Madison Johnson from Columbus High School has been awarded the $2,500 National Achievement Scholarship.
More than 160,000 students entered the 2014 national Achievement Scholarship Program by requesting consideration in the competition when they took the 2012 Preliminary SAT/National Merit Scholarship Qualifying Test (PSAT/NMSQT) as high schoo juniors.
In September 2013, approximately 1,600 of the highest scorers were named Semifinalists on a regional representation basis. To continue in the competition, Semifinalist had to fulfill requirements for Finalist standing, which included having a record of consistently high academic performance; being endorsed and recommended by an official for their high school; earning SAT scores that confirmed their PSAT/NMSQT performance; and writing an essay.
From the Semifinalist pool, some 1,300 advanced to the Finalist level and the 800 National Achievement Scholarship winners were selected from this group of students. Achievement Scholar awardees are the Finalist candidates judged to have the strongest record of accomplishments and greatest potential for academic success in college.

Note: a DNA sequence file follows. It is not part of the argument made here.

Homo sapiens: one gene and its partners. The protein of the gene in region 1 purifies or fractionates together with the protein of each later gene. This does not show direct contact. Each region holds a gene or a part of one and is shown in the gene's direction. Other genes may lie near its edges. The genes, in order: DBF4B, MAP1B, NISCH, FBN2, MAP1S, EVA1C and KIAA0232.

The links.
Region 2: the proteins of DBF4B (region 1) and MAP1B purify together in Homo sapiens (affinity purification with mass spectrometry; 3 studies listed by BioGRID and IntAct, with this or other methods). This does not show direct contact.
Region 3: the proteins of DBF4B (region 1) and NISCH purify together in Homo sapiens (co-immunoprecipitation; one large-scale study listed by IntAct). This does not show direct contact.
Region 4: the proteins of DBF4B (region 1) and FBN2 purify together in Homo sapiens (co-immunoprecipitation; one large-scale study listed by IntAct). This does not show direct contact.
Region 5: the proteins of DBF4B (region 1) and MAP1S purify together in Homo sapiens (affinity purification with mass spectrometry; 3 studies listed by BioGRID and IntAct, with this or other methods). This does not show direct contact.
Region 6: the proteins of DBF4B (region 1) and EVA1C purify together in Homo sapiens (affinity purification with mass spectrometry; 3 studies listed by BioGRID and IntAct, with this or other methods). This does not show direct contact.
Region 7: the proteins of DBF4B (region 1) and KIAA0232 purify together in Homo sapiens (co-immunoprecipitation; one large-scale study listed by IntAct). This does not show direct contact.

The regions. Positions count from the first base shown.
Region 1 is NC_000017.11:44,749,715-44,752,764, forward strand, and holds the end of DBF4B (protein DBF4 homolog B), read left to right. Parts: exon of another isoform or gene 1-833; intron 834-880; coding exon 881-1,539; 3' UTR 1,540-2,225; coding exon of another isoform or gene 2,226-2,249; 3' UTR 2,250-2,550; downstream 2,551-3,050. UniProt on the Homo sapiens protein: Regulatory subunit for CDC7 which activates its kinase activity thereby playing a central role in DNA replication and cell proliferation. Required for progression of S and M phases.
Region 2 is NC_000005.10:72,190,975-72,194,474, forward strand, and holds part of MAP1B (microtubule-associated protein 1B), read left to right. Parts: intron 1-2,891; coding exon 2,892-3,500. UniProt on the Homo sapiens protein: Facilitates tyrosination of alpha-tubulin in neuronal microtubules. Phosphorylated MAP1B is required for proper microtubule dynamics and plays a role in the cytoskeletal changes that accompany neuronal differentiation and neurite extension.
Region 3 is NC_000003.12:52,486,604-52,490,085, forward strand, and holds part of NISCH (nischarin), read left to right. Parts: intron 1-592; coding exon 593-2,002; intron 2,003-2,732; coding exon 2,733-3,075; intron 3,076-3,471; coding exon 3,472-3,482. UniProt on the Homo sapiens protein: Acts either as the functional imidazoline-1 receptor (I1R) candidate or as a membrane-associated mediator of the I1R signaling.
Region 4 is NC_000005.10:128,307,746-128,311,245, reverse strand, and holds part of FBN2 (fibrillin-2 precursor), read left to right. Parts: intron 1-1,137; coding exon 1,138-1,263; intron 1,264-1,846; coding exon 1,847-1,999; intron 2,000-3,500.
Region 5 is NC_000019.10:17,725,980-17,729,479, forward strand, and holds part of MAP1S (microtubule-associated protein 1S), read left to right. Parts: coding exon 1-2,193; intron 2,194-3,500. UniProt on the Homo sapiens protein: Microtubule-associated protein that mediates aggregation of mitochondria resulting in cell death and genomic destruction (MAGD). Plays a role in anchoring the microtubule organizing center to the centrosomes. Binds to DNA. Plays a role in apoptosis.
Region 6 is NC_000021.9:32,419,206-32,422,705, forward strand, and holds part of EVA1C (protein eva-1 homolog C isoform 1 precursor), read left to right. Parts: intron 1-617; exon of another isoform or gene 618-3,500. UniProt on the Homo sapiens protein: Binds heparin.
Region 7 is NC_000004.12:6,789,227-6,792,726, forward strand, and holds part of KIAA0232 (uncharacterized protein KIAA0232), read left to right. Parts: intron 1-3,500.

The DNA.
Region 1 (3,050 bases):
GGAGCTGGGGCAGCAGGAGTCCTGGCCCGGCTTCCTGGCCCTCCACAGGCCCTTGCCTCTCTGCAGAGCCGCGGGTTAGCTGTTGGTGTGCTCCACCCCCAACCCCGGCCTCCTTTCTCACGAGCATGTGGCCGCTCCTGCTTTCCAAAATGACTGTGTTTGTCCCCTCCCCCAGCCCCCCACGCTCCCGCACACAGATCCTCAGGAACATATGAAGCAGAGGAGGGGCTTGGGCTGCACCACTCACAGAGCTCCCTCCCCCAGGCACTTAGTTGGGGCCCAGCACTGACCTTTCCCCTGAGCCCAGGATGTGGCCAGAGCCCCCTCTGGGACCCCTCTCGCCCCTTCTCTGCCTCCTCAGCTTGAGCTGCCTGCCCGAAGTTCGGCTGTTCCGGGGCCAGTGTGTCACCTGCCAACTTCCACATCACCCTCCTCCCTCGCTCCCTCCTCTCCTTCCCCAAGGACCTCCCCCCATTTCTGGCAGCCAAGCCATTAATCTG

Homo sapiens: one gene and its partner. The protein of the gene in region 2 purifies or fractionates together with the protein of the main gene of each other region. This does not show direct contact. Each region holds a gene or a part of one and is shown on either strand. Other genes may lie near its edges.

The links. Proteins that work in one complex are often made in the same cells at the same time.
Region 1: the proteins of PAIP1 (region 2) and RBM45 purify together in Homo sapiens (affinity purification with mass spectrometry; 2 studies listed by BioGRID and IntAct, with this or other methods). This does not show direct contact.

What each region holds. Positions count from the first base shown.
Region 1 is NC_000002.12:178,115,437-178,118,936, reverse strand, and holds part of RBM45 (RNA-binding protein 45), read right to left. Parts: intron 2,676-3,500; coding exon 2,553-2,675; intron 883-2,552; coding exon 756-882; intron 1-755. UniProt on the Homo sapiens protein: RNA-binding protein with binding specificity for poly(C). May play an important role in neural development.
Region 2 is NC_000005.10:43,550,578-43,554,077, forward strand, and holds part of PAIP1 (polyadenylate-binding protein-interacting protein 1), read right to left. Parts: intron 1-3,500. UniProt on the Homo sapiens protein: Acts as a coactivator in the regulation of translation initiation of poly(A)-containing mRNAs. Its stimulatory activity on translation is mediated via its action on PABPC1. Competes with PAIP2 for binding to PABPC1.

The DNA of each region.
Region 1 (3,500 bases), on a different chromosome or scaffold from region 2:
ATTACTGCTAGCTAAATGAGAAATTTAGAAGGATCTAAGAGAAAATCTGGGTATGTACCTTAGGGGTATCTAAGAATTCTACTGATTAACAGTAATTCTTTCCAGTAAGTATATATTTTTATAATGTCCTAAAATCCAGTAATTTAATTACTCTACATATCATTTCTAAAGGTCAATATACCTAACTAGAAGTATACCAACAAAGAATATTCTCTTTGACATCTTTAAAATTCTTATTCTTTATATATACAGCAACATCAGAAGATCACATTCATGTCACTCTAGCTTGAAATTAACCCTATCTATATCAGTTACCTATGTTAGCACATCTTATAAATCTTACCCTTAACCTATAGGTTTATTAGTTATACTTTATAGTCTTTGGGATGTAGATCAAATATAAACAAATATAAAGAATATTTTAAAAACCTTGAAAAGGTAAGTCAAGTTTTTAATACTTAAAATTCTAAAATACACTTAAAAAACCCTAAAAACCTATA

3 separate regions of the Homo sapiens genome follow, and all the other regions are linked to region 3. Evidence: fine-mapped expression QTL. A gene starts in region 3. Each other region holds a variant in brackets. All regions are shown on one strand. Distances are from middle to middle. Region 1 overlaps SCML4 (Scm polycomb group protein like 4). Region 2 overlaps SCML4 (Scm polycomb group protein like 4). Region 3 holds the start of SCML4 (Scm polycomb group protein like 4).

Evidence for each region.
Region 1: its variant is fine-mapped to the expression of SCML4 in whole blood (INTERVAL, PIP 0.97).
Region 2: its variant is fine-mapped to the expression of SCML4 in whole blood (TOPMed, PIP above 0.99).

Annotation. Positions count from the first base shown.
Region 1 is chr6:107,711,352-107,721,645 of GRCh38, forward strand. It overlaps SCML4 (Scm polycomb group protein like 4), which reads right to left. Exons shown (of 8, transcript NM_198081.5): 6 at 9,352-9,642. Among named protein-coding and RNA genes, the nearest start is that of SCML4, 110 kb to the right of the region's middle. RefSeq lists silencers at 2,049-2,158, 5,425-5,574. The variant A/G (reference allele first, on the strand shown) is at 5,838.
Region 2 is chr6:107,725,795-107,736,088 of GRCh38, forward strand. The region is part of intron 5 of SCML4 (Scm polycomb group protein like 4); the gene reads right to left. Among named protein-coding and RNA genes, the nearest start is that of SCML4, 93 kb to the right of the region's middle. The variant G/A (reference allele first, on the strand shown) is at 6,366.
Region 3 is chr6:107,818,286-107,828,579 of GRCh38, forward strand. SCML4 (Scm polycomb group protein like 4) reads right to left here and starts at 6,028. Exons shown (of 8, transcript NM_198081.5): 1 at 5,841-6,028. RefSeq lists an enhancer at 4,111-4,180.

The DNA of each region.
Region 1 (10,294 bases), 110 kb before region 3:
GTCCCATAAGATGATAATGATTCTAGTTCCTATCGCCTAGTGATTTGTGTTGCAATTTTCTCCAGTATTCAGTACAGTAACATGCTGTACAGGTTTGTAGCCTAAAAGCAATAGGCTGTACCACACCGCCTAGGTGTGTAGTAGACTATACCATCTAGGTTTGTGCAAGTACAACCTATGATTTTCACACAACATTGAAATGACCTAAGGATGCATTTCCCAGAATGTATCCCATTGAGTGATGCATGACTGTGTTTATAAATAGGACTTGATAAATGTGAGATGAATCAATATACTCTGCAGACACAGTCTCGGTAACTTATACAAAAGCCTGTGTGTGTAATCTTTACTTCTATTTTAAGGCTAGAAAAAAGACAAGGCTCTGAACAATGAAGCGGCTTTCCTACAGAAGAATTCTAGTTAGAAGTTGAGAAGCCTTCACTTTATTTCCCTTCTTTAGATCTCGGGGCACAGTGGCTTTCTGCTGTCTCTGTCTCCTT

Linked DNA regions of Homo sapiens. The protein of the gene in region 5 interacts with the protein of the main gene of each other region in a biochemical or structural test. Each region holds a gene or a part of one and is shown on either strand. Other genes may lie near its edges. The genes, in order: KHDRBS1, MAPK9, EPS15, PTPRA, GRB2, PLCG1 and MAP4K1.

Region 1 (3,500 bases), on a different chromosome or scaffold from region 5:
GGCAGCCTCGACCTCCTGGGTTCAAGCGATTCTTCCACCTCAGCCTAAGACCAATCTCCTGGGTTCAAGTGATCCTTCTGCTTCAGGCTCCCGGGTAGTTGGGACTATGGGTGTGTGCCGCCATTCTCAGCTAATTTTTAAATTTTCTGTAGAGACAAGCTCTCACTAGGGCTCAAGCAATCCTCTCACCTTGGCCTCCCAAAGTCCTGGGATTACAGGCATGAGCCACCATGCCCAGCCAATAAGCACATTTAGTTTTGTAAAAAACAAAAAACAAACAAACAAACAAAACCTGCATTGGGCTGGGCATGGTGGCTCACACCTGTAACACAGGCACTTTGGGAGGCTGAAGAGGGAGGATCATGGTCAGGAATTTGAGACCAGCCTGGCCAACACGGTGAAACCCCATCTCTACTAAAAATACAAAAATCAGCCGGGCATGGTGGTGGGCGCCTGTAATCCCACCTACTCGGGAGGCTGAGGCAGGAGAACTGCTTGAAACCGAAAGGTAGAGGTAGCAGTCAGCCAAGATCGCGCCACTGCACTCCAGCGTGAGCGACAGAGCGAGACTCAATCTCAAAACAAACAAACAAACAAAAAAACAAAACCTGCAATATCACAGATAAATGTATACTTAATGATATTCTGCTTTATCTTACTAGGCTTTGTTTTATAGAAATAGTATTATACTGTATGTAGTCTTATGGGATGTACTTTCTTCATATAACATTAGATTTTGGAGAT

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Nonprofit honors Alabama students
United To Save Ourselves, a nonprofit community organization in Phenix City, recently presented awards to three top students.
Chakira King of Westview Elementary is Youth of the Year among 6-12 year olds, Kaylin Southall of South Girard earned Teen of the Year honors among 13-16 year olds and Kylan Simpson was presented the College Bound Student Award for students 17-21 years old.
All were recognized at the 14th Annual Hometown High Achievers Banquet on March 22 at the Columbus Convention & Trade Center.
The organization was developed to improve the lives of young men and women in Phenix City and Russell County. Some goals include reducing school dropout rates, increasing self esteem among teens and eliminating negatives that may result in gang membership or gang violence.
Top achievers honored were selected from assigned essays in their age group. The Youth of the Year focused on whether curfews keep youth out of trouble and the Teen of the Year wrote about Reality TV. The College Bound Award winner examined what guidelines would you like to see implemented if marijuana is legalized in the United States.